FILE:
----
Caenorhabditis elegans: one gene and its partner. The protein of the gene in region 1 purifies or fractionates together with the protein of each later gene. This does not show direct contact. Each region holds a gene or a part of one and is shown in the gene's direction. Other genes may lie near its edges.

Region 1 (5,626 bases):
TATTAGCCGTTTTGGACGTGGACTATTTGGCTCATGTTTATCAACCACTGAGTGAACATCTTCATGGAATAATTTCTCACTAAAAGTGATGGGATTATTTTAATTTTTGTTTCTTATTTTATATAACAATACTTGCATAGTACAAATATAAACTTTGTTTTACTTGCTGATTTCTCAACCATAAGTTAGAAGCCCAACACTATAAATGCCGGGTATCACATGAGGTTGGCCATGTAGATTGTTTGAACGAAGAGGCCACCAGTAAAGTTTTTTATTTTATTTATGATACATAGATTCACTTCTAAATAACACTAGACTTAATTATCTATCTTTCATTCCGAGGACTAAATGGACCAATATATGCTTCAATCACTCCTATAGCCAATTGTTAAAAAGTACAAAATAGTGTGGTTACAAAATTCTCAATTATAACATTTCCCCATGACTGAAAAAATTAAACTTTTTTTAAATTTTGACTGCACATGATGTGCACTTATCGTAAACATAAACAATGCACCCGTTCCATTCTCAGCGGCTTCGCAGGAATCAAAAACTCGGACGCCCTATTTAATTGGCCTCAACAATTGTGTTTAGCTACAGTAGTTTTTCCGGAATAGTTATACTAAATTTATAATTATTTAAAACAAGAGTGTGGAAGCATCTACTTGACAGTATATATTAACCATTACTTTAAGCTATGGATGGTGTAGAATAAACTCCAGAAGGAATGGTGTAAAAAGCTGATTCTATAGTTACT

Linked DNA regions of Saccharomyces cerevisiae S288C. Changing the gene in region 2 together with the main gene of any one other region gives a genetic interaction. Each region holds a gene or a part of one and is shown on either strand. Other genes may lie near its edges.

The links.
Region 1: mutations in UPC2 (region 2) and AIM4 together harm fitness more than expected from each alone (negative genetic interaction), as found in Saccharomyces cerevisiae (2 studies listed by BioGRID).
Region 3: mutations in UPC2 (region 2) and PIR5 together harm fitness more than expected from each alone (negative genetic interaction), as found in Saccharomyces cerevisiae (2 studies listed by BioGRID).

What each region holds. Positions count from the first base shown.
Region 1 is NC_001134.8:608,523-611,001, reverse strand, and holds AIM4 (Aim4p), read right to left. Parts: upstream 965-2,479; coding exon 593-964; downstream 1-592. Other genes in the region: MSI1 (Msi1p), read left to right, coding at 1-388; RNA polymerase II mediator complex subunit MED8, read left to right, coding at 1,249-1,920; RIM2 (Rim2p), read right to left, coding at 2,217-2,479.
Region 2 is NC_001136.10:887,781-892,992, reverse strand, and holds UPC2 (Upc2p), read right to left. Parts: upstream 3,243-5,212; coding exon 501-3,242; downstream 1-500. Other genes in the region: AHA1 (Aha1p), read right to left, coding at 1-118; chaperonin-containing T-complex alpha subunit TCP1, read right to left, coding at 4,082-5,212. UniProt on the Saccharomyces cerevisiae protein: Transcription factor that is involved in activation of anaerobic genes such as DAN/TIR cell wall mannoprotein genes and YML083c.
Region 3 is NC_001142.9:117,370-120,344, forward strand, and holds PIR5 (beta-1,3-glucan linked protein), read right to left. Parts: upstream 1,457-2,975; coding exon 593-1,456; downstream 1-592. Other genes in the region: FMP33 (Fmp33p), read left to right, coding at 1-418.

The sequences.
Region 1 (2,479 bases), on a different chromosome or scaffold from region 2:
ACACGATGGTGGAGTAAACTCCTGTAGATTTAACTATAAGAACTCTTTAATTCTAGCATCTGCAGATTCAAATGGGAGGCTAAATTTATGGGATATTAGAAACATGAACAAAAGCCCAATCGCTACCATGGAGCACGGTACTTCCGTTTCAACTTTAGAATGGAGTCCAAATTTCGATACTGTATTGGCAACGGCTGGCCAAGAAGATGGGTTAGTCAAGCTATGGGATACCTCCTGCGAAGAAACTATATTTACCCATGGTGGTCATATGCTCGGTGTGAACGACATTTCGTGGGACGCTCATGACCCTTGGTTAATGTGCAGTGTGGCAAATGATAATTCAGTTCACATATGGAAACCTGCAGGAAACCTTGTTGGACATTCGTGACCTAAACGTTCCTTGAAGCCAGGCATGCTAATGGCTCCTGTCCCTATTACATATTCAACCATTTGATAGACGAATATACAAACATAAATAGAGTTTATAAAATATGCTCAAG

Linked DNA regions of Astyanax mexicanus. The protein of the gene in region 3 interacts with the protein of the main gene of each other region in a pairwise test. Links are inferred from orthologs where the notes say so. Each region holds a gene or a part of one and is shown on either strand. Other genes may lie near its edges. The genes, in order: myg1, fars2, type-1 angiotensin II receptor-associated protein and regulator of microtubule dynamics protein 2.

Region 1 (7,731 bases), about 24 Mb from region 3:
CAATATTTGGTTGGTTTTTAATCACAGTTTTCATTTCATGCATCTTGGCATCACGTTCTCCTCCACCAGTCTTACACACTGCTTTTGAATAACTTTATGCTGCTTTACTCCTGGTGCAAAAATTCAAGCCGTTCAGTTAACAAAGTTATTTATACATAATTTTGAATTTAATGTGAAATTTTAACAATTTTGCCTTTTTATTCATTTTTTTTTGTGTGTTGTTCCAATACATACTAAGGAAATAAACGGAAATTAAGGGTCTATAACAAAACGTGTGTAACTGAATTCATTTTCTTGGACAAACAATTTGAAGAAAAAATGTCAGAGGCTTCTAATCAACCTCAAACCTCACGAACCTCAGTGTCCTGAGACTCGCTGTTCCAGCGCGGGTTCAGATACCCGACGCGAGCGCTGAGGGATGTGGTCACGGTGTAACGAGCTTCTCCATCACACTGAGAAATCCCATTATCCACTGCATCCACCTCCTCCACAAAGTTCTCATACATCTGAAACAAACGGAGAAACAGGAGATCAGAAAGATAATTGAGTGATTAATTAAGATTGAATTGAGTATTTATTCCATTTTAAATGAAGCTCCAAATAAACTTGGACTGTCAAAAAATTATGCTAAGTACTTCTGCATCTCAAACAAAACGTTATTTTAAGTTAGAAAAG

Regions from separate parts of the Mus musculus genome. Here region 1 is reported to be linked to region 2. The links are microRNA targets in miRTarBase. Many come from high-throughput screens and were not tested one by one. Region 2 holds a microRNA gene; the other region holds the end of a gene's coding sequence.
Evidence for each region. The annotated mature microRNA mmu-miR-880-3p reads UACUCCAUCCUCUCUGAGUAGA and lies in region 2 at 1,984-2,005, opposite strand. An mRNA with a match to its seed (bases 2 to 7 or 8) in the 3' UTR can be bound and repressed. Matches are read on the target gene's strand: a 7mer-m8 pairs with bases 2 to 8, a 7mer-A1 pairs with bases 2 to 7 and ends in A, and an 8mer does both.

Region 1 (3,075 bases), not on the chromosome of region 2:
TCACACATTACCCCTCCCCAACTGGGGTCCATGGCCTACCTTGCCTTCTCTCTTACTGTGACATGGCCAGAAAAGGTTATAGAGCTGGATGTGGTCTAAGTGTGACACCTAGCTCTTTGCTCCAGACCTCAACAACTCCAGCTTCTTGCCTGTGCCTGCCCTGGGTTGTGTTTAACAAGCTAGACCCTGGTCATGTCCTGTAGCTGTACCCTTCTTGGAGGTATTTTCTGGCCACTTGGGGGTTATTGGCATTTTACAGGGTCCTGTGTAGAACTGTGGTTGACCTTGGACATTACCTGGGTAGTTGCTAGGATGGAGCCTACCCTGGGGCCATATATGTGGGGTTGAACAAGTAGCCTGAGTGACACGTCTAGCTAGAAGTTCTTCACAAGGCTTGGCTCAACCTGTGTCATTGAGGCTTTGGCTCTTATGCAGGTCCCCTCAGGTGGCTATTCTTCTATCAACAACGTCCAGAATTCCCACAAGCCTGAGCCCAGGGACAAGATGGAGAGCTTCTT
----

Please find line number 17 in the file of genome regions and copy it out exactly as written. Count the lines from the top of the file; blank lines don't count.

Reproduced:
CAATATTTGGTTGGTTTTTAATCACAGTTTTCATTTCATGCATCTTGGCATCACGTTCTCCTCCACCAGTCTTACACACTGCTTTTGAATAACTTTATGCTGCTTTACTCCTGGTGCAAAAATTCAAGCCGTTCAGTTAACAAAGTTATTTATACATAATTTTGAATTTAATGTGAAATTTTAACAATTTTGCCTTTTTATTCATTTTTTTTTGTGTGTTGTTCCAATACATACTAAGGAAATAAACGGAAATTAAGGGTCTATAACAAAACGTGTGTAACTGAATTCATTTTCTTGGACAAACAATTTGAAGAAAAAATGTCAGAGGCTTCTAATCAACCTCAAACCTCACGAACCTCAGTGTCCTGAGACTCGCTGTTCCAGCGCGGGTTCAGATACCCGACGCGAGCGCTGAGGGATGTGGTCACGGTGTAACGAGCTTCTCCATCACACTGAGAAATCCCATTATCCACTGCATCCACCTCCTCCACAAAGTTCTCATACATCTGAAACAAACGGAGAAACAGGAGATCAGAAAGATAATTGAGTGATTAATTAAGATTGAATTGAGTATTTATTCCATTTTAAATGAAGCTCCAAATAAACTTGGACTGTCAAAAAATTATGCTAAGTACTTCTGCATCTCAAACAAAACGTTATTTTAAGTTAGAAAAG